Saturday, February 11, 2012

Zero-sum shopping

The new CEO of the J.C. Penney department store chain, Ron Johnson, has publicly admitted that his store's prices were needlessly inflated and its frequent claims of special sales and discounts useless and misleading. As reported in a recent issue of Time:
"According to the management-consulting firm A.T. Kearney, more than 40% of the items we bought last year were on sale. That's up from just 10% in 1990. Penney has been a notorious discounter, with nearly three-quarters of revenue coming from goods sold at 50% or more off list price--whatever that is--and less than 1% from full-price merchandise.

Inspired by the no-gimmicks pricing that enabled him to make Apple stores a retail powerhouse, Johnson intends to recast pricing at Penney's along rational lines and treat the public fairly:
"Instead of facing infinite discounts and promotions--there were 590 different 'sales' at Penney alone in 2011--the department store's shoppers will now see just three price categories. One will represent discounted seasonal items that change monthly. Another is clearance merchandise marked down on the first and third Fridays of each month. But the majority of goods will be offered every day at 40% or 50% less than the prices Penney used to charge. In retail parlance that's called EDLP, as in 'everyday low price.'"

Johnson is betting that the public is heartily tired of the fact that "all those Sunday circulars, flash deals and holiday sales events--which seemed more intense than ever last year--have turned shopping into retail combat."
"Johnson believes Penney's customers will appreciate pricing clarity, not to mention sleeping in. 'I don't think customers like having to come to a store between 8 and 10 a.m. on a Sunday in order to get the best price on swimwear,' he said."

Laudable as this is, some doubt its practical wisdom:
"'My intuition is that, in the long run, the changes won't be effective,' says Kit Yarrow, consumer psychologist and author of Gen BuY: How Tweens, Teens and Twenty-Somethings Are Revolutionizing Retail. 'A discount gives shoppers the incentive to buy today. Without that, there's no sense of urgency for people to purchase things that, frankly, they probably don't need.'"

I have no doubt that Johnson's conscience will be as pure as that of an innocent child and that he will sleep the sleep of the just at night. I am about as sure that he may as well tell his employees to start looking for other jobs and expect to be employed elsewhere within a year or two. Amazingly for a retail executive, he seems strangely blind to the parts of human psychology that affect the shopping experience in the first place.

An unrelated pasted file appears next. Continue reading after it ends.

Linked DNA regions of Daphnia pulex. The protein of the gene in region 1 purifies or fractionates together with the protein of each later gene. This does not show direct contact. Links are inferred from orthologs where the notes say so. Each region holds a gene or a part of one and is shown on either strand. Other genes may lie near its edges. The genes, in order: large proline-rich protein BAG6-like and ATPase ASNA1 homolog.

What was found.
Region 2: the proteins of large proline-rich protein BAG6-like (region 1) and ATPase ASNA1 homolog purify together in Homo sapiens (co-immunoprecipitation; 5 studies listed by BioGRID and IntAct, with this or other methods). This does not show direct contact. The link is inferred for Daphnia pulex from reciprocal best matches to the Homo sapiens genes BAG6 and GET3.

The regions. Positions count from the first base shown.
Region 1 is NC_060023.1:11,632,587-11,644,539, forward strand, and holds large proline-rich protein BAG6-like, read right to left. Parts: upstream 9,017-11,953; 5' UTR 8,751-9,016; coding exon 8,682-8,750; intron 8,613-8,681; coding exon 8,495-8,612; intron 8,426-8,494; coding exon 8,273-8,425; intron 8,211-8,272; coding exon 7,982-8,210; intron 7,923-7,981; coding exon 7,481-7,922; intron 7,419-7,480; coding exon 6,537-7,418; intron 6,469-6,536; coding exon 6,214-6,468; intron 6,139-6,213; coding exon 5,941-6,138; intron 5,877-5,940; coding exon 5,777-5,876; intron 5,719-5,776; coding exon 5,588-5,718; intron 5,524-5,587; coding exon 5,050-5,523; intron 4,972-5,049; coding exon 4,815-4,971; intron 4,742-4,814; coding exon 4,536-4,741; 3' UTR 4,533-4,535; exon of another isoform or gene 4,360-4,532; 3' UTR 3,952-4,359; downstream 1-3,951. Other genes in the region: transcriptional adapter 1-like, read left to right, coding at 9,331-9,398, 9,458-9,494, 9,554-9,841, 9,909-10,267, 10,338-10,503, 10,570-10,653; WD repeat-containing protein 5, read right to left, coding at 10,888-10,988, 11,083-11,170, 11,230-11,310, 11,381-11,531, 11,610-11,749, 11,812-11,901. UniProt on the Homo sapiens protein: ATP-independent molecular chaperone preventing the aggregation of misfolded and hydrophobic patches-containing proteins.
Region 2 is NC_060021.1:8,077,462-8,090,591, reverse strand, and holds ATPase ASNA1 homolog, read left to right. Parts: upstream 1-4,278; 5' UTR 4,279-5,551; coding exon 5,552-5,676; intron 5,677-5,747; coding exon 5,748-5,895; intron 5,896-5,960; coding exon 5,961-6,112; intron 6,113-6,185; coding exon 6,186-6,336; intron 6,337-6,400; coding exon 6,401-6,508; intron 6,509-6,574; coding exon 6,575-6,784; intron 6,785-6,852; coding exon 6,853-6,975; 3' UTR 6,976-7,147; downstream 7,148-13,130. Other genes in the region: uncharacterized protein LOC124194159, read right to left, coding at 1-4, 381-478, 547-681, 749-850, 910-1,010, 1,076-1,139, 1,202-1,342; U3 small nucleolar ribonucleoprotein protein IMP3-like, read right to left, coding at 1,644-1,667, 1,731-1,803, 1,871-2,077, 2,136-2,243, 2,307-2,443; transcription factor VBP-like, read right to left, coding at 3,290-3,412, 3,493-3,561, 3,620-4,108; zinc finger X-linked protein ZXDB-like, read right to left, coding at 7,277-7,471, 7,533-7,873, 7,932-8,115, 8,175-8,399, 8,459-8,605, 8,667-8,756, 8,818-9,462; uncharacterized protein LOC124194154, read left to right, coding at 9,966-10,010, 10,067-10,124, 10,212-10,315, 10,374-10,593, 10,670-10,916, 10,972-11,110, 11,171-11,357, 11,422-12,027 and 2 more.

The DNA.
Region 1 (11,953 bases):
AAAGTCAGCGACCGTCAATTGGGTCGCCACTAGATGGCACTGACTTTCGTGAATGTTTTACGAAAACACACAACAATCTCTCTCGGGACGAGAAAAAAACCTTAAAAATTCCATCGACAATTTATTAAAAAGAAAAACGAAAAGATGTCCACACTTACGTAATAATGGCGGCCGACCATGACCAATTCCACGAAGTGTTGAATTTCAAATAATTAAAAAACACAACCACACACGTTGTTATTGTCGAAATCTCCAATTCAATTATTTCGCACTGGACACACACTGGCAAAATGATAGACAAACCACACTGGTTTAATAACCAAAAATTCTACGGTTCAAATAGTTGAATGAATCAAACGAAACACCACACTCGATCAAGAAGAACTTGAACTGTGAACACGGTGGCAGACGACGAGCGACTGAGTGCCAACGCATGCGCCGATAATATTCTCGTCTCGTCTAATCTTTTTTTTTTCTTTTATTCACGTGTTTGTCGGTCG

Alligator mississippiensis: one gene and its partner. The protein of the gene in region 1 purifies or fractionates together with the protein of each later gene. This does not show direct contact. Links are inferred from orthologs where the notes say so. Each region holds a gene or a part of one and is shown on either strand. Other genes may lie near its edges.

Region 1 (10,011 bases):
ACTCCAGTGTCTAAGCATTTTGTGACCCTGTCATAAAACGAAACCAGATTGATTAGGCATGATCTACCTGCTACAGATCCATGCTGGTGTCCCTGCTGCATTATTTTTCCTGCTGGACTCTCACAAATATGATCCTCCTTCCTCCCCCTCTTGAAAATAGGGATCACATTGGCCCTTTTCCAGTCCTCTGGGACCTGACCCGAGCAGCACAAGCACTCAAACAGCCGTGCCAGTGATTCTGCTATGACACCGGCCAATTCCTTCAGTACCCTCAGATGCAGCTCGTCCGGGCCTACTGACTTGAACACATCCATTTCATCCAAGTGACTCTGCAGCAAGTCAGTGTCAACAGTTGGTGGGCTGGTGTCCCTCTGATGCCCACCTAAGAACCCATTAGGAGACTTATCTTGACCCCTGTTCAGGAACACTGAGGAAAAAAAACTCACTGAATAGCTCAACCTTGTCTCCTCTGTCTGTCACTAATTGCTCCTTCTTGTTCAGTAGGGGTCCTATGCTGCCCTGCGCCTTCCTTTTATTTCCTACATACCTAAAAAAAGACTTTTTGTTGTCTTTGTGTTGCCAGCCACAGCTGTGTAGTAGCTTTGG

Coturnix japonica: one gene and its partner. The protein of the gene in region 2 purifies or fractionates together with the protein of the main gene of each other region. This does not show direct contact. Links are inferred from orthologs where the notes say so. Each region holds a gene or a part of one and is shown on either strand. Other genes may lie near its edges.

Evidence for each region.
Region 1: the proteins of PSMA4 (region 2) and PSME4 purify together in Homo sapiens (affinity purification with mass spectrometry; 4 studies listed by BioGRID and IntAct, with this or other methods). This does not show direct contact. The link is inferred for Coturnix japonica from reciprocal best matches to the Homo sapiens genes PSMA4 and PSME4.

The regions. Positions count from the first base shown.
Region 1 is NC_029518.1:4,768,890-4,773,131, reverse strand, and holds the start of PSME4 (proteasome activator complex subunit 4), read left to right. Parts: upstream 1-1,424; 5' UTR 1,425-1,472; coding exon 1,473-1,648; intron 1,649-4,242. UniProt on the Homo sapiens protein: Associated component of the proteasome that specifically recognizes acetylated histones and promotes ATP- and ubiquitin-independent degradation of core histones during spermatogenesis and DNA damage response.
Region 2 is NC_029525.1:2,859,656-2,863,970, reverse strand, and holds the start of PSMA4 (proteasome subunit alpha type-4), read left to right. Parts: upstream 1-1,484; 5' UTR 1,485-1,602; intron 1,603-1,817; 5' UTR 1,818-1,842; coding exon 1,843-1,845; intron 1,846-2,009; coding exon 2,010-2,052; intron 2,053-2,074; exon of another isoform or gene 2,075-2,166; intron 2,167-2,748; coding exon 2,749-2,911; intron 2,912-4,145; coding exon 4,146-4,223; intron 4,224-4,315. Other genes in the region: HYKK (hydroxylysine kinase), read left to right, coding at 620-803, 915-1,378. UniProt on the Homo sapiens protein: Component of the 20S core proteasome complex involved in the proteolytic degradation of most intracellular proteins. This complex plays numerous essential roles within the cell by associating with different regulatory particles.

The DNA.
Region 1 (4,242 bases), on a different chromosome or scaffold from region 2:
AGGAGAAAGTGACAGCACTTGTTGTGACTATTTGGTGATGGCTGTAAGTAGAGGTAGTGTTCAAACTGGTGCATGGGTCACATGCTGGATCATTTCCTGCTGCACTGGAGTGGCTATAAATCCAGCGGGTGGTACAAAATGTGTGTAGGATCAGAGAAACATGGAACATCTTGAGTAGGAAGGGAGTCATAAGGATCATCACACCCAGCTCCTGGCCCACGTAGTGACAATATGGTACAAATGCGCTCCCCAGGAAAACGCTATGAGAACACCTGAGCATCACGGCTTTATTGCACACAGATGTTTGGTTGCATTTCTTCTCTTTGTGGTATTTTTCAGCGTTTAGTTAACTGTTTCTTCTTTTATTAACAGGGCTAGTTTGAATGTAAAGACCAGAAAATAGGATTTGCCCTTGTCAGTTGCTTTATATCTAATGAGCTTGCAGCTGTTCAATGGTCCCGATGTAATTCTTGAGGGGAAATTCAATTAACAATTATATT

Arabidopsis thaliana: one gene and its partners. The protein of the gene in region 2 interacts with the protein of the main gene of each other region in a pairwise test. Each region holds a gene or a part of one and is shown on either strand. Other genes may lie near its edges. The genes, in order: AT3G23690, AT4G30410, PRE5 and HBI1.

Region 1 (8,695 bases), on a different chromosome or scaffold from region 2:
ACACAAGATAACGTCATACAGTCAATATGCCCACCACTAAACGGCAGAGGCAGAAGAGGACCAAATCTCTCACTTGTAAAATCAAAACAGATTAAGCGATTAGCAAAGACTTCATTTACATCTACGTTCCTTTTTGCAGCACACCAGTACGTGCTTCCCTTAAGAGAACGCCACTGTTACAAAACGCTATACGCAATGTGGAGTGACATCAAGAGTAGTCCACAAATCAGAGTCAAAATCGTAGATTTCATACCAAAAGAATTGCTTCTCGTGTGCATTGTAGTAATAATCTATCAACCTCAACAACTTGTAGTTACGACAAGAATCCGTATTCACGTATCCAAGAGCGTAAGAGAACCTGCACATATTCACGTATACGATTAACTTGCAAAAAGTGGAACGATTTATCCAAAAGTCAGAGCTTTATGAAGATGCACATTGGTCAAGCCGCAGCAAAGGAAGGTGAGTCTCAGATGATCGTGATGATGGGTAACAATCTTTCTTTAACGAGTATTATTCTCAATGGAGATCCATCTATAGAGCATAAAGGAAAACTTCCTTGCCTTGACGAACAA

There are at least two major kinds of transactions in the way people interact with each other. One is open, non-competitive, and based on the idea of everyone getting a piece of the pie. We see this in toy drives for poor children at Christmas; in that context, the idea that anyone in a disadvantaged group should suffer a loss, strikes all of us as intolerable.

The other kind, much more common--and, indeed, the mainspring of business, politics, sports, and, in its own way, even academics--is competitive. Your loss is my gain. Your second-place finish leaves open my shot at first place. When I recruited teams to compete in trivia tournaments, I and my team were always quite sincerely encouraging toward the teams we beat; we wanted the excitement and suspense of close competition. At the same time, as I often reminded my team, "It only takes one point to win."

Shopping is, to a large extent, the second type of transaction, and probably for reasons that don't do most of us a great deal of credit. Look at the inescapable power of words, meaningless in their actual context, such as "Exclusive," applied to sales, or "Confidential," on the cover of a tabloid; each encourages the consumer to imagine that he is about to be the beneficiary of something not generally available. To be sure, coupon-clipping is a harsh necessity in our struggling economy and in fact, I can remember rushing into Target in the half-dark of a winter morning, years ago, to buy diapers for my as-yet-unborn son because of a "special" price.

But even without the goad of necessity or any personal animus toward other consumers, shopping is, for many, a competitive activity in which my gain becomes sweeter if it is achieved at your expense. Laboring under a vague feeling, through much of life, that we are missing out on what should have rightfully been ours, we welcome the chance to claw back some otherwise forfeited value by buying better things at lower prices than our neighbor, in "exclusive" deals that our neighbor was too dull or timid to take advantage of. Black Friday sales are not some sort of aberration but a sign of something deep in human nature.

What will happen, as Time asks, when the novelty of Penney's reasonable and honest pricing wears off? Johnson hopes that shopper gratitude for the chain's straightforward approach will keep them coming back. I wish him well in that thought, but I think, rather, that he and his employees will find themselves in the position of the perfectly polite and well-groomed young man who finds, to his amazement, that even nice girls don't date him for long and turn, instead, to his tattooed, troubled, and footloose friend for excitement.

© Michael Huggins, 2012. All rights reserved.

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